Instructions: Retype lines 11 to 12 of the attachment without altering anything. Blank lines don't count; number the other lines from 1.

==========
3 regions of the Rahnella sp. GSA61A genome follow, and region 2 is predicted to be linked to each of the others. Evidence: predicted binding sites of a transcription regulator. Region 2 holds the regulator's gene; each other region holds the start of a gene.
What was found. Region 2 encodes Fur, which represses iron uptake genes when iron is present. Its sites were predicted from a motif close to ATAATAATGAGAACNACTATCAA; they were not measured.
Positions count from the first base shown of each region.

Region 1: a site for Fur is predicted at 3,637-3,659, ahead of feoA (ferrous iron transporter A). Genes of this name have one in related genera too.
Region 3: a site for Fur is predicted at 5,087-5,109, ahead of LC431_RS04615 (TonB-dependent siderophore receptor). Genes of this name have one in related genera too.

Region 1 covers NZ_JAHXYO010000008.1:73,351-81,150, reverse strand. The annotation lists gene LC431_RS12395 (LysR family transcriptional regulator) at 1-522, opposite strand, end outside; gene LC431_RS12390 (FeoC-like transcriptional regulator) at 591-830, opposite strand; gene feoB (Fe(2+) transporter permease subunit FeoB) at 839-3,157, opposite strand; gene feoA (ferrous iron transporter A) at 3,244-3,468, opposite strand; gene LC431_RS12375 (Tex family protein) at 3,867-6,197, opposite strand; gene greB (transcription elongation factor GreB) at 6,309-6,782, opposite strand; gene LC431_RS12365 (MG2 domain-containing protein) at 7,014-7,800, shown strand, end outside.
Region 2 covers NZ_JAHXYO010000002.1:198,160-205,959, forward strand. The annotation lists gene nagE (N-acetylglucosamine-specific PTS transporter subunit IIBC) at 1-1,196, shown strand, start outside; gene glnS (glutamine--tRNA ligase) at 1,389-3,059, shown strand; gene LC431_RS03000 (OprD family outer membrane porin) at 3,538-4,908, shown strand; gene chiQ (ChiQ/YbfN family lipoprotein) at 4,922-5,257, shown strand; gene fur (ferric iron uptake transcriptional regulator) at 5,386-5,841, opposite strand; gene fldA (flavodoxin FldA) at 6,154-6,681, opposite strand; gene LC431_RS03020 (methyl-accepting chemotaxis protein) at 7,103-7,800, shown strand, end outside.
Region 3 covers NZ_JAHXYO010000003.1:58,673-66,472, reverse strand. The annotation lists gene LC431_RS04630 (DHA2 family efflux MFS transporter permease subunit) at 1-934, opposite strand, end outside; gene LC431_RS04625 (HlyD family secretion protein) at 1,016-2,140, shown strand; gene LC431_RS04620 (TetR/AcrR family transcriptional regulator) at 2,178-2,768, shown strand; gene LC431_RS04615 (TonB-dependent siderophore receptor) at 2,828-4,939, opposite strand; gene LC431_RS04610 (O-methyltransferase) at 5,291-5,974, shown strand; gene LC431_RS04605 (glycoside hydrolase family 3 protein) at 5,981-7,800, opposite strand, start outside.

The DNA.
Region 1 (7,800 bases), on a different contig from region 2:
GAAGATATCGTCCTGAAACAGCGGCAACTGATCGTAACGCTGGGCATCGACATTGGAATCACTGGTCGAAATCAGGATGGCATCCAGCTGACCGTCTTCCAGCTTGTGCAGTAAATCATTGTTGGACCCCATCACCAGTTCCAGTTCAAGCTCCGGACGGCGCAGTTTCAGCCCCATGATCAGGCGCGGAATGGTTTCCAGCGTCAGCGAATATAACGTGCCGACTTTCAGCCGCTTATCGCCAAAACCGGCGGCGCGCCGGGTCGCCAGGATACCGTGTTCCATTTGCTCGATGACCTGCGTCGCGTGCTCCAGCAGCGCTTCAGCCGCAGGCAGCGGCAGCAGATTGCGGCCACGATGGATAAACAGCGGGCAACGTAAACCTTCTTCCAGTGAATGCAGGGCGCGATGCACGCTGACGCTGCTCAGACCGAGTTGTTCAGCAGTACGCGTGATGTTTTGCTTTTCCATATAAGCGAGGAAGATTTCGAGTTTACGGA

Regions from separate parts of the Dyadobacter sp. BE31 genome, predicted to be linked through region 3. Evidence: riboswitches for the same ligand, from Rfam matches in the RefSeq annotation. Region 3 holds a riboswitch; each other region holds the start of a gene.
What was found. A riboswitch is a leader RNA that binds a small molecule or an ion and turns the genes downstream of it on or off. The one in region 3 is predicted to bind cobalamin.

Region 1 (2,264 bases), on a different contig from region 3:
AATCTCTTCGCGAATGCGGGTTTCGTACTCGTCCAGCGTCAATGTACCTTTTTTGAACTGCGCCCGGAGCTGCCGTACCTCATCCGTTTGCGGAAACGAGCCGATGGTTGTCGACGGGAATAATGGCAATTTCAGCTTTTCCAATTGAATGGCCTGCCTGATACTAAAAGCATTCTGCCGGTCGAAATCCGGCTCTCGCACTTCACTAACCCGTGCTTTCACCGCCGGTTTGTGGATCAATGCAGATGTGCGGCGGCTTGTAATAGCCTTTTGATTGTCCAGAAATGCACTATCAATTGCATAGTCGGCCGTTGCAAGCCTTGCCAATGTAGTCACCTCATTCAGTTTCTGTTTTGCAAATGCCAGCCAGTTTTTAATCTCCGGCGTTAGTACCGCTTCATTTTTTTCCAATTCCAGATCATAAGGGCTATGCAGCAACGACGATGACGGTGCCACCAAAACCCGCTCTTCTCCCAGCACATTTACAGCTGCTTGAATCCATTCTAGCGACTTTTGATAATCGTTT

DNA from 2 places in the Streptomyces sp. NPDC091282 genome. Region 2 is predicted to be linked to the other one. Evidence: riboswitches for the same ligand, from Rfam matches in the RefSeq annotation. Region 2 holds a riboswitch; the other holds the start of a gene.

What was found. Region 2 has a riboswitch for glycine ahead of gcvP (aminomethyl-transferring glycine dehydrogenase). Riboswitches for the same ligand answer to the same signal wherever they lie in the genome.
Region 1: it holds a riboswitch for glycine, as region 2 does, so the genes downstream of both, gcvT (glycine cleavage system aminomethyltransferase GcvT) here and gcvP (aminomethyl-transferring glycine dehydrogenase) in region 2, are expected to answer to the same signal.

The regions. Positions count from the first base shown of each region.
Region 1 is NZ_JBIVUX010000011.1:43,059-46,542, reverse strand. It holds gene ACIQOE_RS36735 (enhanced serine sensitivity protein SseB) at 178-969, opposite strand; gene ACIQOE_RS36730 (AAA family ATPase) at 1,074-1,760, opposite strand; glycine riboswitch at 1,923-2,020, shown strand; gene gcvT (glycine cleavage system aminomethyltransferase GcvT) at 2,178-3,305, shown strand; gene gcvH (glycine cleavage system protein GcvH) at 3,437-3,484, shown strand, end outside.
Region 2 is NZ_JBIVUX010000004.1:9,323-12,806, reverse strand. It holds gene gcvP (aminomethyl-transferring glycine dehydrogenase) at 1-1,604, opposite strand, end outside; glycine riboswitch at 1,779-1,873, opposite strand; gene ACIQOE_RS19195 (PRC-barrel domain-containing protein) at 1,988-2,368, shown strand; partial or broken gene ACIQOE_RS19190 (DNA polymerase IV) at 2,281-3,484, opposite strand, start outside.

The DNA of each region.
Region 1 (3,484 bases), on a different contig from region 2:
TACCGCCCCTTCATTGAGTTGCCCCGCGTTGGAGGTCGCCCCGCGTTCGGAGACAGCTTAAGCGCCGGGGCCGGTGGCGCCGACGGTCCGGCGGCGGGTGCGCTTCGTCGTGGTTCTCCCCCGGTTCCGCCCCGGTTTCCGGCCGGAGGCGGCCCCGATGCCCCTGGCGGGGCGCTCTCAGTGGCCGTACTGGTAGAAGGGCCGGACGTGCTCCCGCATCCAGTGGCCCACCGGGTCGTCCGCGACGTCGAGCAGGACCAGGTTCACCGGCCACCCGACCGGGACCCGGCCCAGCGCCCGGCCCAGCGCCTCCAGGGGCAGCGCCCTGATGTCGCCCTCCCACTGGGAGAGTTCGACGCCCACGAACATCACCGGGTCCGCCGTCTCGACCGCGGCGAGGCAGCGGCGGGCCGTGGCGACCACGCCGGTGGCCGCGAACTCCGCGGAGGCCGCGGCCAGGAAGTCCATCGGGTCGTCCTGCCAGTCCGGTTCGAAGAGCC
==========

GAAGATATCGTCCTGAAACAGCGGCAACTGATCGTAACGCTGGGCATCGACATTGGAATCACTGGTCGAAATCAGGATGGCATCCAGCTGACCGTCTTCCAGCTTGTGCAGTAAATCATTGTTGGACCCCATCACCAGTTCCAGTTCAAGCTCCGGACGGCGCAGTTTCAGCCCCATGATCAGGCGCGGAATGGTTTCCAGCGTCAGCGAATATAACGTGCCGACTTTCAGCCGCTTATCGCCAAAACCGGCGGCGCGCCGGGTCGCCAGGATACCGTGTTCCATTTGCTCGATGACCTGCGTCGCGTGCTCCAGCAGCGCTTCAGCCGCAGGCAGCGGCAGCAGATTGCGGCCACGATGGATAAACAGCGGGCAACGTAAACCTTCTTCCAGTGAATGCAGGGCGCGATGCACGCTGACGCTGCTCAGACCGAGTTGTTCAGCAGTACGCGTGATGTTTTGCTTTTCCATATAAGCGAGGAAGATTTCGAGTTTACGGA

Regions from separate parts of the Dyadobacter sp. BE31 genome, predicted to be linked through region 3. Evidence: riboswitches for the same ligand, from Rfam matches in the RefSeq annotation. Region 3 holds a riboswitch; each other region holds the start of a gene.